Now we can add the numerators that already have a common denominator to arrive at a clearer and more orderly exercise (this step is not mandatory, but it will help us later.

Now we just have to find the common denominator between $10$ -> the new denominator we found, and $3$ the third denominator of the exercise.

We will do this with the method of multiplying denominators and we will get:

$\frac{30}{30}+\frac{20}{30}=$

Let's add the numerators and we will get:

$\frac{50}{30}$** We can simplify and arrive at:**

$\frac{5}{3}=1\frac{2}{3}$

$\frac{4}{8}+\frac{4}{10}=$

Let's try to find the lowest common multiple between 8 and 10

To find the lowest common multiple, we need to find a number that is divisible by both 8 and 10

In this case, the lowest common multiple is 40

Now, let's multiply each number in the appropriate multiples to reach the number 40

We will multiply the first number by 5

We will multiply the second number by 4

$\frac{4\times5}{8\times5}+\frac{4\times4}{10\times4}=\frac{20}{40}+\frac{16}{40}$

Now let's calculate:

$\frac{20+16}{40}=\frac{36}{40}$

$\frac{36}{40}$

Solve the following exercise:

$\frac{3}{9}+\frac{1}{9}=\text{?}$

$\frac{4}{9}$

Solve the following exercise:

$\frac{1}{5}+\frac{3}{5}=\text{?}$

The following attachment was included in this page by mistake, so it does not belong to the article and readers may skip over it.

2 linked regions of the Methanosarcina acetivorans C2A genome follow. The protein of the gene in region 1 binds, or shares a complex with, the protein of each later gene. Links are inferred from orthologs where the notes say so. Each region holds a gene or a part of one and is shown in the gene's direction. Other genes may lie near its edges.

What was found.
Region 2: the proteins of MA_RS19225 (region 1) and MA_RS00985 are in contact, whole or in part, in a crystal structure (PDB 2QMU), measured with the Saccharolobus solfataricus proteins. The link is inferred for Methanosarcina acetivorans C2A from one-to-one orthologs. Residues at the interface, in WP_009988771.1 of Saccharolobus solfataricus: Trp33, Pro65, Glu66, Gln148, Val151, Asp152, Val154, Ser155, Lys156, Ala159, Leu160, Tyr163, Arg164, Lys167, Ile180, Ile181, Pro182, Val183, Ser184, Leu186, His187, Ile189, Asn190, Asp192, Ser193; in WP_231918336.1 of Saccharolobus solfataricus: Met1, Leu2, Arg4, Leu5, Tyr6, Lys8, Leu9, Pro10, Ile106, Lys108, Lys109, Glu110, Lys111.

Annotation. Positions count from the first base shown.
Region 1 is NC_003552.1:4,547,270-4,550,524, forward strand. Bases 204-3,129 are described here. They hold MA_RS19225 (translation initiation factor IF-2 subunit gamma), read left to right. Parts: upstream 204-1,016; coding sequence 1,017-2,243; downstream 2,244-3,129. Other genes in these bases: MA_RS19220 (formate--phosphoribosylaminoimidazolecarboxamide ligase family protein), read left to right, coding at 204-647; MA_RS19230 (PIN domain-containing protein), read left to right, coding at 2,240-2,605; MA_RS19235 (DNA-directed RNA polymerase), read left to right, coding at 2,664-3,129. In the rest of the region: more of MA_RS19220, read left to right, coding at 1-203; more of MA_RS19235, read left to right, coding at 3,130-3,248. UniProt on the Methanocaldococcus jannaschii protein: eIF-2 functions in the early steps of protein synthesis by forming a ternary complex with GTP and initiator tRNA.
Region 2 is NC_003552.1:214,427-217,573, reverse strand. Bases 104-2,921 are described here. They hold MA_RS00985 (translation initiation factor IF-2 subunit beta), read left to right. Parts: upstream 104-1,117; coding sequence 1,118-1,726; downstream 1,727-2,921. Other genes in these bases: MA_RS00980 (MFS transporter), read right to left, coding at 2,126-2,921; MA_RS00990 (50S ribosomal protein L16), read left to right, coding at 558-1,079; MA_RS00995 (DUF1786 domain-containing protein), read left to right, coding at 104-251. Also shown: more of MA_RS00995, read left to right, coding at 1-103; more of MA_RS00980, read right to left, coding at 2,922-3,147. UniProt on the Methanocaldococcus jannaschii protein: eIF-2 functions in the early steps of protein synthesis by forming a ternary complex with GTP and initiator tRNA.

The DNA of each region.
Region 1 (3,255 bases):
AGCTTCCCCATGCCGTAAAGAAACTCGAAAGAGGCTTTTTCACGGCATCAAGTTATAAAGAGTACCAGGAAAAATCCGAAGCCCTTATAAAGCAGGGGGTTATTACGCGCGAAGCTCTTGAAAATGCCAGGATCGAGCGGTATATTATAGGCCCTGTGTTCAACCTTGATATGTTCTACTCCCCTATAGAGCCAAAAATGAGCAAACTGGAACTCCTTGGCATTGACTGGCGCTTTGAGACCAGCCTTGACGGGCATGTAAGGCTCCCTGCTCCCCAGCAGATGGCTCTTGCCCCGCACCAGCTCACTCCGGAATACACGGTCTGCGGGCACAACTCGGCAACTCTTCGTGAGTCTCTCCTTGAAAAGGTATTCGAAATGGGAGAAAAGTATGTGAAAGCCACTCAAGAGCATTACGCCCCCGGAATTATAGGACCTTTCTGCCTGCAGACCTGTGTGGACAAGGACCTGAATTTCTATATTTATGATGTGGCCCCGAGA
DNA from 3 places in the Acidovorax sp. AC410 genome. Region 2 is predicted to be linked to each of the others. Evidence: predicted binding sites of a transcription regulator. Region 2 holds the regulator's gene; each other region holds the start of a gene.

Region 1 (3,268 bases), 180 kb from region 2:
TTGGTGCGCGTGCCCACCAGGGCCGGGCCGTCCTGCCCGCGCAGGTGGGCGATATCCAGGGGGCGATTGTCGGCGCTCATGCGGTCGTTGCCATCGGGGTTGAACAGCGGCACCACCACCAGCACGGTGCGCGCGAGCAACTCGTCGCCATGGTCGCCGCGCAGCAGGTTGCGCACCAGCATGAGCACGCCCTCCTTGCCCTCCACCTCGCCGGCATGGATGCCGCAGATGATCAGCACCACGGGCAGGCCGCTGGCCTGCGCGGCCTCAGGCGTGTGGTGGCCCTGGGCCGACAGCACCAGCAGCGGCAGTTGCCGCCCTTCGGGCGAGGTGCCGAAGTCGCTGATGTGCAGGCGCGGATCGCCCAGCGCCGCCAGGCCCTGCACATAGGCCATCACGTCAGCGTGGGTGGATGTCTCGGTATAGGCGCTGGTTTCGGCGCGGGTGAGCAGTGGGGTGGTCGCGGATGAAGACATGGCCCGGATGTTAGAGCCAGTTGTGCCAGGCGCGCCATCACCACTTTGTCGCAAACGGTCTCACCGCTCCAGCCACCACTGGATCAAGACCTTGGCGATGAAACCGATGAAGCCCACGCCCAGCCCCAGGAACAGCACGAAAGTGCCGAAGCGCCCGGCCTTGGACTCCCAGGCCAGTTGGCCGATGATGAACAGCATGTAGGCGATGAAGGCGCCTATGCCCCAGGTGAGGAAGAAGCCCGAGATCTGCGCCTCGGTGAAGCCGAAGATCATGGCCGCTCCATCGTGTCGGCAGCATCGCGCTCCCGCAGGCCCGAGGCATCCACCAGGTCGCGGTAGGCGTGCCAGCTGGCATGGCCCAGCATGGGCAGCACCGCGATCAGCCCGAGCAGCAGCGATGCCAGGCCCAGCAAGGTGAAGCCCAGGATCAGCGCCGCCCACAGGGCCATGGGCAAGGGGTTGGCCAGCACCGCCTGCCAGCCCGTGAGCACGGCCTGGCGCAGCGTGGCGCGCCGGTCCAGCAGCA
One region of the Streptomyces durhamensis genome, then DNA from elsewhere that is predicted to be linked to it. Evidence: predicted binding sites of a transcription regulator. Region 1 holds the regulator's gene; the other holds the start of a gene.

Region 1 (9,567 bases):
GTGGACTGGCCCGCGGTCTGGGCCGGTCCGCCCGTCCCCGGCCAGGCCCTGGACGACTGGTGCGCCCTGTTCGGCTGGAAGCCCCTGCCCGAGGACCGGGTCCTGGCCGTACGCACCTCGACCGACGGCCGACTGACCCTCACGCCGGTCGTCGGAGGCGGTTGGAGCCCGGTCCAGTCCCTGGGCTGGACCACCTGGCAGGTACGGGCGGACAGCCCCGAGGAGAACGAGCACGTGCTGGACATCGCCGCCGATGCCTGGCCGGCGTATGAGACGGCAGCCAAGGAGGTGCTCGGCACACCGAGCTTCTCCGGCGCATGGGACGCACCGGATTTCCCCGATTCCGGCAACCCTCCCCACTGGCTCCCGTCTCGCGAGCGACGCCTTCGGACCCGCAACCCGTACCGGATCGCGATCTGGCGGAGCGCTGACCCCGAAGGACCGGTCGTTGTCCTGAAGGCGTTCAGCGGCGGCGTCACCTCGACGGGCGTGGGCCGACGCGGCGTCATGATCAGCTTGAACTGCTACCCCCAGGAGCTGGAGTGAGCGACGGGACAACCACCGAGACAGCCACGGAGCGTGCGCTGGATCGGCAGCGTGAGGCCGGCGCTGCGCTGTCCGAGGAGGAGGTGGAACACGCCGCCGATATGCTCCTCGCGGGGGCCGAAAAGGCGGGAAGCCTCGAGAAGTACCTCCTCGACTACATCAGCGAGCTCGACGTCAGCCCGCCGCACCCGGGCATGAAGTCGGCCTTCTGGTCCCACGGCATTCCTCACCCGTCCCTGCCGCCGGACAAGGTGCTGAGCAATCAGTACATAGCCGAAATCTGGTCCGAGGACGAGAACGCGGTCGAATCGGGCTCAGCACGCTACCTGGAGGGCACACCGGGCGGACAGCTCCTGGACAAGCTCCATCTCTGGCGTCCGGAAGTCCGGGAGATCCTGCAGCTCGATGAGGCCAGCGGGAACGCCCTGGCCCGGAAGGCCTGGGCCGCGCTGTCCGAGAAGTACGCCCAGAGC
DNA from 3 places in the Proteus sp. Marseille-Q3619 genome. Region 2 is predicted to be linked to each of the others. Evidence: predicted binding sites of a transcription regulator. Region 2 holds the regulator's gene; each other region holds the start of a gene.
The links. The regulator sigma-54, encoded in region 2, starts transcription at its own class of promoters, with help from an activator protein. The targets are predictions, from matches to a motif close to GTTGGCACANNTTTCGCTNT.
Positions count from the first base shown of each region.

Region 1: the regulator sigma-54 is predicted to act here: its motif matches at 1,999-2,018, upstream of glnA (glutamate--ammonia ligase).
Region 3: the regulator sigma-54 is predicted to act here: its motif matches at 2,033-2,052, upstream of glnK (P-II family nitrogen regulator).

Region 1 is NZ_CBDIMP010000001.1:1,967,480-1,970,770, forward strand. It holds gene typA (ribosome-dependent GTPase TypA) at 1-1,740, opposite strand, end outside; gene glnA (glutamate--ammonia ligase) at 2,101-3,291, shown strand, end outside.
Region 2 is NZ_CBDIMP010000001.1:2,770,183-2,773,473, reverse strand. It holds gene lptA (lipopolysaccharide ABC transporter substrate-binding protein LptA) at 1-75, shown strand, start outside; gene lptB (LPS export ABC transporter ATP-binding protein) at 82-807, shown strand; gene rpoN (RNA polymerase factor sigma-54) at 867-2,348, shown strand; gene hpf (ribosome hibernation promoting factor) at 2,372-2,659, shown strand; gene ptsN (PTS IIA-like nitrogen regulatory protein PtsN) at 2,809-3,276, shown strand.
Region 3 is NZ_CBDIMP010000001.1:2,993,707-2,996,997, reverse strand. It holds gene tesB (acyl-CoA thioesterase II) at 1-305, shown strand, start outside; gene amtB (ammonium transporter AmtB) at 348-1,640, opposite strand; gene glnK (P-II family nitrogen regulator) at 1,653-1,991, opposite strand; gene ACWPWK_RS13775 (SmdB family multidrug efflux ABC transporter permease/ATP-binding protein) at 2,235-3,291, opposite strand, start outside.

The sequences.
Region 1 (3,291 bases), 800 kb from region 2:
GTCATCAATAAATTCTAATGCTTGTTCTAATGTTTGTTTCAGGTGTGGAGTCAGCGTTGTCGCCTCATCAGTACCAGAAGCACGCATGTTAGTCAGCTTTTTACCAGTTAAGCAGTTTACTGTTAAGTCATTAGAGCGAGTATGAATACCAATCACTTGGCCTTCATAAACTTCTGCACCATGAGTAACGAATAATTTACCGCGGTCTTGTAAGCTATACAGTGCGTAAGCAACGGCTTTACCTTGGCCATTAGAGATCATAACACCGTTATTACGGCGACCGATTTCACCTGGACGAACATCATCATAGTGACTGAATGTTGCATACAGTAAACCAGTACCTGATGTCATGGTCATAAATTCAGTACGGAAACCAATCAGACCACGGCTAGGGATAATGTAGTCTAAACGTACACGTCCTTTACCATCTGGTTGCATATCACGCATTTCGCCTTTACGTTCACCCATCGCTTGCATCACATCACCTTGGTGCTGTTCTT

$\frac{4}{5}$

Solve the following exercise:

$\frac{1}{3}+\frac{1}{3}=\text{?}$

$\frac{2}{3}$

Solve the following exercise:

$\frac{2}{5}+\frac{3}{5}=\text{?}$

1

Do you know what the answer is?

Question 1

Solve the following exercise:

\( \frac{1}{4}+\frac{1}{4}=\text{?} \)

Question 2

Solve the following exercise:

\( \frac{1}{6}+\frac{3}{6}=\text{?} \)

Question 3

Solve the following exercise:

\( \frac{1}{5}+\frac{0}{5}=\text{?} \)

Related Subjects

- Order of Operations: (Exponents)
- Order of Operations with Parentheses
- Positive and negative numbers and zero
- Real line or Numerical line
- Opposite numbers
- Elimination of Parentheses in Real Numbers
- Addition and Subtraction of Real Numbers
- Multiplication and Division of Real Numbers
- Multiplicative Inverse
- Order or Hierarchy of Operations with Fractions
- Subtraction of Fractions
- Multiplication of Fractions
- Division of Fractions
- Comparing Fractions
- Mixed Numbers and Fractions Greater Than 1
- Addition and Subtraction of Mixed Numbers
- Multiplication of Integers by a Fraction and a Mixed Number